Edtech Series: Remind

I don’t think I will even be able to explain to people how dramatically big the business is that today’s guest created.

Brett Kopf is the co-founder of Remind, a messaging platform that helps teachers, parents, students, and administrators in K–12 schools to communicate.

We’ll find out how he did it.

Brett Kopf

Brett Kopf


Brett Kopf is the co-founder of Remind, a messaging platform that helps teachers, parents, students, and administrators in K–12 schools to communicate.


Full Interview Transcript

Andrew: My name is Andrew Warner. I’m the founder of Mixergy, where I interview entrepreneurs about how they built their audience, how they built their businesses for an audience of entrepreneurs. I’m a little tongue tied because joining me is someone who listened to my interviews and built a company, a phenomenal company that I don’t think we will Brett even be able to explain to people how dramatically big this business that you created is, but we’ll attempt.

Brett Kopf is the founder of remind. They are like Slack for school. It’s the way that teachers can communicate with their students, the way the parents and teachers can talk to each other. The whole thing. It isn’t. How many schools is it in now? Or how do we give me some stats about how big this is?

Brett: Sure. Uh, we have 30 million active users, uh, over 70% of teachers in the United States use it. And as a measure of engagement, they send over a hundred million messages a day.

Andrew: What’s a typical use case.

Brett: There’s a few, like one might be don’t forget. You have a quiz coming up on Thursday. A very popular use case is it’s six o’clock and seventh grader named Johnny doesn’t know how to do a math problem. He’ll take a picture of it. Send a tax safely over a mind, or a push notification to the teacher and ask a bunch of questions and they’ll just start chatting about it.

So where it started as just a system, hence to remind, to send reminders, it’s become this platform that facilitates multiple types of communication, either inside or more predominantly outside of the classroom.

Andrew: Did you say, what percentage of teachers or schools are using you?

Brett: Yeah, it’s about 75% of the teachers in the country that actively use us. It’s not just use us. They actively use us. It’s a big number and we operate, um, in K-12 higher ed pre-K through five. Um, and we’re very proud of this. We operate in some of the lowest income districts in the United States.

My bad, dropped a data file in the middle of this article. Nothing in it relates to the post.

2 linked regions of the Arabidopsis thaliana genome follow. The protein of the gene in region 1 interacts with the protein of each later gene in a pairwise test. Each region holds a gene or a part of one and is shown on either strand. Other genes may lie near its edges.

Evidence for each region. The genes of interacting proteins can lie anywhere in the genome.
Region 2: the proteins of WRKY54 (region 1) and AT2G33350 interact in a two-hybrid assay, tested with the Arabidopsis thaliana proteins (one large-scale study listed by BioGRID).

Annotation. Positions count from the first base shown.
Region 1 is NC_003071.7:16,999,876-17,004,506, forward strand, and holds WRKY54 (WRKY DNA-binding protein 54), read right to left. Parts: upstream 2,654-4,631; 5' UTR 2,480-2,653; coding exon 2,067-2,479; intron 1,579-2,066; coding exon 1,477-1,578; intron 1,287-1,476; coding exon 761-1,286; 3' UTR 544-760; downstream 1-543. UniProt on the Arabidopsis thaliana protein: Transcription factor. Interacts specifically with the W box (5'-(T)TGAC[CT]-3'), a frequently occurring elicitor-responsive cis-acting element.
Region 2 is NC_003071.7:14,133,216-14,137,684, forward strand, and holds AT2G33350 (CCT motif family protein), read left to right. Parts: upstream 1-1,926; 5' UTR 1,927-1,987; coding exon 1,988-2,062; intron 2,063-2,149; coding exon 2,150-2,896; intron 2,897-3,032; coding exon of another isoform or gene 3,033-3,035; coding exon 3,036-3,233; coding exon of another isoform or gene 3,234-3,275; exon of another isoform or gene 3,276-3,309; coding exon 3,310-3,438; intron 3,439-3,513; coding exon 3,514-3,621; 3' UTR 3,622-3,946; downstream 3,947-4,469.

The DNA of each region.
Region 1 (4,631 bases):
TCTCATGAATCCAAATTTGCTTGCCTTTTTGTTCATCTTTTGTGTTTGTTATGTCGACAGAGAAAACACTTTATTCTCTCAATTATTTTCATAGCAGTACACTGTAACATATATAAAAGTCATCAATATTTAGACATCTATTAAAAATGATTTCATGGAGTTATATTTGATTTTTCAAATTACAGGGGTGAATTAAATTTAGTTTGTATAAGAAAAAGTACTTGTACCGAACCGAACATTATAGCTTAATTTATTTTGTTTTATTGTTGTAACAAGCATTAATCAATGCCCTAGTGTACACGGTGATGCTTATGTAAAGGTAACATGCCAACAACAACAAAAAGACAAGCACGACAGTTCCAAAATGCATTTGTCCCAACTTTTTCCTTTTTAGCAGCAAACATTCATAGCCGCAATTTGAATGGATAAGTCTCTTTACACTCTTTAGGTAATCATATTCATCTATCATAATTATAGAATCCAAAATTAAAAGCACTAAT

Andrew: How much outside funding do you guys take to do this?

Brett: We’ve raised over $60 million in venture capital, some, some big names in the business.

Andrew: And big-name management. And I looked at your LinkedIn profile. It says you are the co-founder of remind from 2009 to present. And from 2019 to present, you’re the co-founder of something new, which you have not disclosed publicly, but you’re willing to talk about it here in this interview. Do you want to save it to the end?

Are you ready to say what it is right now?

Brett: Whatever you prefer. I’m happy to.

Andrew: Yeah. You know what? Let’s save it for the end of this interview. Um, I will say this interview is sponsored by two phenomenal companies that are helping me tell the story of how remind was built and what Brett is going to be doing next. The first, if you’re hiring developers, you should know about top towel.com/mixergy.

And the second, if you’re looking to build a website and get started, or frankly you don’t like your hosting company and shift over to a new one, I want you to go to hostgator.com/mixergy, but would you, would you entrepreneurial growing up.

Brett: Not really. I was a pretty typical kid. I grew up in Skokie, Illinois. It’s a suburb of Chicago and I mostly cared about sports. I played a lot of sports, but I didn’t really get into the whole entrepreneurship thing until I was a sophomore in college.

Andrew: Now a lot of people think they have add, you seem to have had add and dyslexia to a degree that I don’t know anyone who had it. What was it like for you?

Brett: You know, it’s funny that you mentioned that because two days ago I was cleaning out a closet because my wife and I are moving in a week and I actually saw the transcript from the doctor in probably 1994. Who wrote all about me as a kid, I must have been nine when I’m born 1987. I was a little kid at the time and I was clinically diagnosed with ADHD and dyslexia.

And for the first two decades of my life, it was really, really hard. So let me preface all this. I had a great childhood. I had loving parents. They were very supportive. Um, and school was incredibly hard for me because. No school in the United States, there’s sort of the structure and they say, you need to fit into this 99% of students needed to fit in this box.

And if you don’t. You’re you’re sorta like screwed. And so I remember I’d be taken out of class, so it’d be given extra time in all my exams and that bred a ton of insecurity and I felt stupid from it. And which ended up leading me to start remind. And I’m happy to explain that in a second. So it was, it was pretty difficult when it came to the academics, but when it came to things like sports or hanging out with friends or anything that that was social.